“British Columbians expect us to stand up for our environment and our jurisdiction to do that and that’s what we’re doing,” he said.
Kinder Morgan has said it will wait until May 31 to see if a solution can be found.
Supporters say the pipeline expansion, which would triple the capacity of the existing pipeline, would fuel growth in the oil industry, create thousands of jobs and millions in new tax revenue, while opponents say it would put the coastline at risk and push Canada's climate change goals out of reach. Dozens of people have been arrested in the past month for breaching a court injunction requiring a five-metre no-go zone around the company's operations.
Heyman urges Alberta and the federal government to work within the country's legal system.
“In February, B.C. threatened regulations to restrict an increase in diluted bitumen from any new pipelines in its borders in response to Kinder Morgan's plan," Heyman said. "Alberta responded with a ban on B.C. wine. B.C. then backed off and said it would send a reference question to the courts to see if it has the right to impose environmental restrictions on oil.”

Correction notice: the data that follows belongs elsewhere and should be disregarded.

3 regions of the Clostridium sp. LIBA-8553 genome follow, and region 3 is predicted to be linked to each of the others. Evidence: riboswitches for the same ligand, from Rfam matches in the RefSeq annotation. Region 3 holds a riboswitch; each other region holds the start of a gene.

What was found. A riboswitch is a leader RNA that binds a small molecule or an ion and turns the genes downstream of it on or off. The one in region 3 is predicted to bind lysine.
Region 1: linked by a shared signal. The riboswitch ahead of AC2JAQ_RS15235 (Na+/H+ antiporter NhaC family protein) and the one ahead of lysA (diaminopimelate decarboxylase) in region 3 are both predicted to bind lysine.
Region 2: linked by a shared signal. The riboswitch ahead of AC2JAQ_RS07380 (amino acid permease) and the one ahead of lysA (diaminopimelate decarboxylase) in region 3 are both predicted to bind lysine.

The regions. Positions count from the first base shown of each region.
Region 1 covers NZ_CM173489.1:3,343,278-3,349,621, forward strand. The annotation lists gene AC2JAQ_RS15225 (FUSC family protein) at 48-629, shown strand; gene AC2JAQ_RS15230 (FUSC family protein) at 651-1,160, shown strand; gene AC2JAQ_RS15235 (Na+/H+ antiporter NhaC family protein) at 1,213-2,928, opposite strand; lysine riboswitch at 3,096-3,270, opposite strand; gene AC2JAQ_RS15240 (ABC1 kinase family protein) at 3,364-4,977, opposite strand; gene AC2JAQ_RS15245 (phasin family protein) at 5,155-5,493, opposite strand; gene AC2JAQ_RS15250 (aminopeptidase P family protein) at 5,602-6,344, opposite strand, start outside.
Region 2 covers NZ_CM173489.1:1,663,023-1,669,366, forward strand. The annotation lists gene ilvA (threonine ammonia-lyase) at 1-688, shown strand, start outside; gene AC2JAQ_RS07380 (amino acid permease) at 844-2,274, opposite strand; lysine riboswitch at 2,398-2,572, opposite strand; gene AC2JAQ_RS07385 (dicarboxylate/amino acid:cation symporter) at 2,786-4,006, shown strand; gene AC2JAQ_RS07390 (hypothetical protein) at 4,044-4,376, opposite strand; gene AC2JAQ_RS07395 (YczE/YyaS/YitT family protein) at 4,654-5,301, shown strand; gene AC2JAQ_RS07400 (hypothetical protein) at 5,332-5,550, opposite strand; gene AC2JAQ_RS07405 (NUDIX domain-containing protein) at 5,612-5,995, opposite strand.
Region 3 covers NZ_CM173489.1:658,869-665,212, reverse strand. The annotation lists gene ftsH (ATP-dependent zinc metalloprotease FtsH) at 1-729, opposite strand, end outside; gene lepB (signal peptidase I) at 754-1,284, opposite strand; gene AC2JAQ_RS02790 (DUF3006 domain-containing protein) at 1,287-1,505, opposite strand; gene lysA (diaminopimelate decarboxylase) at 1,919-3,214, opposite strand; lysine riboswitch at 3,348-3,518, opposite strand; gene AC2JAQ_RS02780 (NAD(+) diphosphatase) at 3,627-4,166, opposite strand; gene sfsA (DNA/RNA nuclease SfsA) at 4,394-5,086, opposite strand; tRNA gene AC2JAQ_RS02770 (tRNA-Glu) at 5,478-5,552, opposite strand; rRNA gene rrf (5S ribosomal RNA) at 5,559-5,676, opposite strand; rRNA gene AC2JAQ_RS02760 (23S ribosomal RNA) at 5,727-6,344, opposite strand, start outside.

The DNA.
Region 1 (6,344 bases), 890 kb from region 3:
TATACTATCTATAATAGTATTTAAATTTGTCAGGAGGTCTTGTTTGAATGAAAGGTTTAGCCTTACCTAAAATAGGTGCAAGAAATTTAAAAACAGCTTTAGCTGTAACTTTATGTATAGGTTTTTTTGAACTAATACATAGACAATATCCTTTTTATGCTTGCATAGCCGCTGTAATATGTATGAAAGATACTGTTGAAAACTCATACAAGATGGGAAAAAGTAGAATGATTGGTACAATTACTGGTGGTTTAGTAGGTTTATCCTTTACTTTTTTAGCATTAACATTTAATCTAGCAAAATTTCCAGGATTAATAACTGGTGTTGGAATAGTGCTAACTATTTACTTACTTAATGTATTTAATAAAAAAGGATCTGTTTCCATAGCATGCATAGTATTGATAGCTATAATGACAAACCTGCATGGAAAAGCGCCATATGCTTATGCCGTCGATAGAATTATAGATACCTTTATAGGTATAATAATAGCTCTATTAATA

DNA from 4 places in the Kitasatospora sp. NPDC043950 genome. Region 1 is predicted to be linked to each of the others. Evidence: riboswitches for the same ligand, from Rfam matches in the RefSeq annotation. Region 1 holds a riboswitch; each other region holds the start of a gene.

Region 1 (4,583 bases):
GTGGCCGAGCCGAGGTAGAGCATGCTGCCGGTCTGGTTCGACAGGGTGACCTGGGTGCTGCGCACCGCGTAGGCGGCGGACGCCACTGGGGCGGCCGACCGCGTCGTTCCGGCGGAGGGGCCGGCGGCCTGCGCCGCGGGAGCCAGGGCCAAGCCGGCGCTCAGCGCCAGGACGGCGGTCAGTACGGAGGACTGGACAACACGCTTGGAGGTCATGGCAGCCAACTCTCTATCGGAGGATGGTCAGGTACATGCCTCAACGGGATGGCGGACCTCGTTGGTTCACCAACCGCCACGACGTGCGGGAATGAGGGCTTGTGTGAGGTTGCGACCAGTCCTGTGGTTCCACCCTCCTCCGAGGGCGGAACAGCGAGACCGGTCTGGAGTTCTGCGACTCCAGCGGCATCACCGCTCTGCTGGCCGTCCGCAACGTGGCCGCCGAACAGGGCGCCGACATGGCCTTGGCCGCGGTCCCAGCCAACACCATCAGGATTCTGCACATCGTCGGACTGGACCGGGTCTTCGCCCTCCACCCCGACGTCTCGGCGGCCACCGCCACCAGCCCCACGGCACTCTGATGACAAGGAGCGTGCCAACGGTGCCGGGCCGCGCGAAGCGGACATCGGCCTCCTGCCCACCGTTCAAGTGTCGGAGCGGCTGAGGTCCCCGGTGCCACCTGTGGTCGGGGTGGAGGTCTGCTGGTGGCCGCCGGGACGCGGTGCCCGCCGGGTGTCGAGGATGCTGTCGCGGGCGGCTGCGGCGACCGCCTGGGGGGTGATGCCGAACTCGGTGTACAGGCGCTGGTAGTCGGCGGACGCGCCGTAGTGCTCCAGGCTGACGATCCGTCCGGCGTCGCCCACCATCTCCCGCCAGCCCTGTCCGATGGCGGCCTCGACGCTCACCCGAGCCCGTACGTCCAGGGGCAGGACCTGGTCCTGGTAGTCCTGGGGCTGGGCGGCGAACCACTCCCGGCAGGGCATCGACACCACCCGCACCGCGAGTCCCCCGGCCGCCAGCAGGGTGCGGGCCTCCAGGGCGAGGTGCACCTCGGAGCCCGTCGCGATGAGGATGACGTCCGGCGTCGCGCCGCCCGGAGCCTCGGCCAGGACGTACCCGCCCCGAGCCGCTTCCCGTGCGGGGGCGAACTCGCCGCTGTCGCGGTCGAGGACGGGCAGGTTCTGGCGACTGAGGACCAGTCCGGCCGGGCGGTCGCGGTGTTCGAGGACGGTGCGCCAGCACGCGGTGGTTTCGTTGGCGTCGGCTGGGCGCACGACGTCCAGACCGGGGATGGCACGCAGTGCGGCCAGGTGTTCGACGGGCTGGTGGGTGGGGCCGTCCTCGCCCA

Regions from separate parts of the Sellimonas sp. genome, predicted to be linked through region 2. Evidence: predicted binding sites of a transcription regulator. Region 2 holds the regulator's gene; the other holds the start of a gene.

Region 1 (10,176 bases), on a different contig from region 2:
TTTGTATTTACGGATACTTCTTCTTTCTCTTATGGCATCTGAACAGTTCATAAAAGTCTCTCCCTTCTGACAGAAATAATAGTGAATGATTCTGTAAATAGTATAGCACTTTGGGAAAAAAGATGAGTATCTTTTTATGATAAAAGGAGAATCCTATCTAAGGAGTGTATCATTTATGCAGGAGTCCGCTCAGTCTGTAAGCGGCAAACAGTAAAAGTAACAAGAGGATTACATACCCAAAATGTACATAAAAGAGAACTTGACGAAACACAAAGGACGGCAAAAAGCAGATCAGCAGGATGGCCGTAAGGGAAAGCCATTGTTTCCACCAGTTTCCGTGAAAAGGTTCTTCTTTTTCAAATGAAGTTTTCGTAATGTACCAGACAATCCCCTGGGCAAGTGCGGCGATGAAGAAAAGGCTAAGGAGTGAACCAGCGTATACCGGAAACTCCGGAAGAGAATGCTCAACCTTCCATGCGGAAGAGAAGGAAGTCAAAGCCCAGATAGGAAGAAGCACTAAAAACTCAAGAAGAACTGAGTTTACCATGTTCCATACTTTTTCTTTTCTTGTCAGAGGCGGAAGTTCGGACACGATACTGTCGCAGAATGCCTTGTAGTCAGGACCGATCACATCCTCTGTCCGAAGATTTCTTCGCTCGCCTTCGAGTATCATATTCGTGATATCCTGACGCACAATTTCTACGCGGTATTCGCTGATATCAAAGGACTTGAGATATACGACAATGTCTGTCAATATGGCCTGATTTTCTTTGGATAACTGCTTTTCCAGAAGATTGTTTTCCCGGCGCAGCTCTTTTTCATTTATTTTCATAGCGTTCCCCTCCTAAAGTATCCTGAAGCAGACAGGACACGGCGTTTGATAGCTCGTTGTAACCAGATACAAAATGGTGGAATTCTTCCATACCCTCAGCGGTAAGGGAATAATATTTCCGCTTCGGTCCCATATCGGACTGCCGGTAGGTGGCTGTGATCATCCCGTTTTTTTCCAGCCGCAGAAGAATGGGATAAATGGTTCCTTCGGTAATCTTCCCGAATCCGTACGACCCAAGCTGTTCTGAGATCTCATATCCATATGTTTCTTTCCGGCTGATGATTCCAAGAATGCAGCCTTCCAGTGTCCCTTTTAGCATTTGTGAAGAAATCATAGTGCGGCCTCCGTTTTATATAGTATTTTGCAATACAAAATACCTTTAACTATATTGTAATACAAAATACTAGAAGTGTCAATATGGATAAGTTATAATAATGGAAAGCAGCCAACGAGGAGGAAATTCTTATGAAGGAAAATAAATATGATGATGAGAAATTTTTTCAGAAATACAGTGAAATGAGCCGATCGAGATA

The B.C. government has retained lawyer Joseph Arvey to prepare and present this new case, which looks at the right of the province to protect its land, coast and waters. The case will be ready for filing in court this spring and an announcement is coming “very soon,” Heyman said.
There are at least four other cases opposing the pipeline that are before the courts, including three in which the cases have already been heard and are waiting for judgment and one that is being appealed by the City of Burnaby.
The first case, concerning the National Energy Board’s approval of the project, was heard at the Federal Courts in Vancouver in October 2017 and was brought by First Nations, the Cities of Vancouver and Burnaby and two environmental organizations. The province was granted intervenor status.
Another case, which was heard in Vancouver in November, was raised by the Squamish Nation against the province’s approval of an Environmental Assessment Certificate for the project. The City of Vancouver also sought to set aside the Environmental Assessment Certificate. The province defended its approval of the Environmental Assessment Certificate in the first case, but took no position in the City of Vancouver case.